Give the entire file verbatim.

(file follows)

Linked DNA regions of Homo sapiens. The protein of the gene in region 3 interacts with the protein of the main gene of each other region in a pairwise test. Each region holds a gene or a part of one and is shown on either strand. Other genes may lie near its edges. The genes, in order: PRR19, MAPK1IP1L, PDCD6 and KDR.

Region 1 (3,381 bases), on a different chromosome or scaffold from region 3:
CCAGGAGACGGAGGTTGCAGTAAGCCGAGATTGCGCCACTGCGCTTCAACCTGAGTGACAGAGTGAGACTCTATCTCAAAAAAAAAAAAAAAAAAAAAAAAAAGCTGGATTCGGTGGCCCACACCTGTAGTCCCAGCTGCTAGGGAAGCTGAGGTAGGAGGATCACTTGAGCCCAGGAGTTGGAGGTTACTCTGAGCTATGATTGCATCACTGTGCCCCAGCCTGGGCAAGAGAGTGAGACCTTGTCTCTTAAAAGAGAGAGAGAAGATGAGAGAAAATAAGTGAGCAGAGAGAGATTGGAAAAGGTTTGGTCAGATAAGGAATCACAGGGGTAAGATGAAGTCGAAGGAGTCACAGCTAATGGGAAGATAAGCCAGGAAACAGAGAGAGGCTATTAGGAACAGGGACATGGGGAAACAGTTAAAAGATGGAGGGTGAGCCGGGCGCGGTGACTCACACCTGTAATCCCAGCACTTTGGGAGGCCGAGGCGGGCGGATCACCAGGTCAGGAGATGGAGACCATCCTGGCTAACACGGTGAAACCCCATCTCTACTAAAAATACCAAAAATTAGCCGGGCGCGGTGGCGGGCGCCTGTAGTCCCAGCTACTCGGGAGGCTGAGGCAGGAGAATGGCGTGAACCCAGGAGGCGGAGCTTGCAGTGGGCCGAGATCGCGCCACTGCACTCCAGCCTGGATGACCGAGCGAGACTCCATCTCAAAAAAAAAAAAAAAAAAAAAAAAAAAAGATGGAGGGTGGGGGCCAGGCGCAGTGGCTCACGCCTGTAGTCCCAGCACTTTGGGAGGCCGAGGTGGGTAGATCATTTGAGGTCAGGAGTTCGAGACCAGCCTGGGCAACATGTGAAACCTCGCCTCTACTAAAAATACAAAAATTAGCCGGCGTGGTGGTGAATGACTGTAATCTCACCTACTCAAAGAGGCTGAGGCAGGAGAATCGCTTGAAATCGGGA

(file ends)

Linked DNA regions of Homo sapiens. The protein of the gene in region 3 interacts with the protein of the main gene of each other region in a pairwise test. Each region holds a gene or a part of one and is shown on either strand. Other genes may lie near its edges. The genes, in order: PRR19, MAPK1IP1L, PDCD6 and KDR.

Region 1 (3,381 bases), on a different chromosome or scaffold from region 3:
CCAGGAGACGGAGGTTGCAGTAAGCCGAGATTGCGCCACTGCGCTTCAACCTGAGTGACAGAGTGAGACTCTATCTCAAAAAAAAAAAAAAAAAAAAAAAAAAGCTGGATTCGGTGGCCCACACCTGTAGTCCCAGCTGCTAGGGAAGCTGAGGTAGGAGGATCACTTGAGCCCAGGAGTTGGAGGTTACTCTGAGCTATGATTGCATCACTGTGCCCCAGCCTGGGCAAGAGAGTGAGACCTTGTCTCTTAAAAGAGAGAGAGAAGATGAGAGAAAATAAGTGAGCAGAGAGAGATTGGAAAAGGTTTGGTCAGATAAGGAATCACAGGGGTAAGATGAAGTCGAAGGAGTCACAGCTAATGGGAAGATAAGCCAGGAAACAGAGAGAGGCTATTAGGAACAGGGACATGGGGAAACAGTTAAAAGATGGAGGGTGAGCCGGGCGCGGTGACTCACACCTGTAATCCCAGCACTTTGGGAGGCCGAGGCGGGCGGATCACCAGGTCAGGAGATGGAGACCATCCTGGCTAACACGGTGAAACCCCATCTCTACTAAAAATACCAAAAATTAGCCGGGCGCGGTGGCGGGCGCCTGTAGTCCCAGCTACTCGGGAGGCTGAGGCAGGAGAATGGCGTGAACCCAGGAGGCGGAGCTTGCAGTGGGCCGAGATCGCGCCACTGCACTCCAGCCTGGATGACCGAGCGAGACTCCATCTCAAAAAAAAAAAAAAAAAAAAAAAAAAAAGATGGAGGGTGGGGGCCAGGCGCAGTGGCTCACGCCTGTAGTCCCAGCACTTTGGGAGGCCGAGGTGGGTAGATCATTTGAGGTCAGGAGTTCGAGACCAGCCTGGGCAACATGTGAAACCTCGCCTCTACTAAAAATACAAAAATTAGCCGGCGTGGTGGTGAATGACTGTAATCTCACCTACTCAAAGAGGCTGAGGCAGGAGAATCGCTTGAAATCGGGA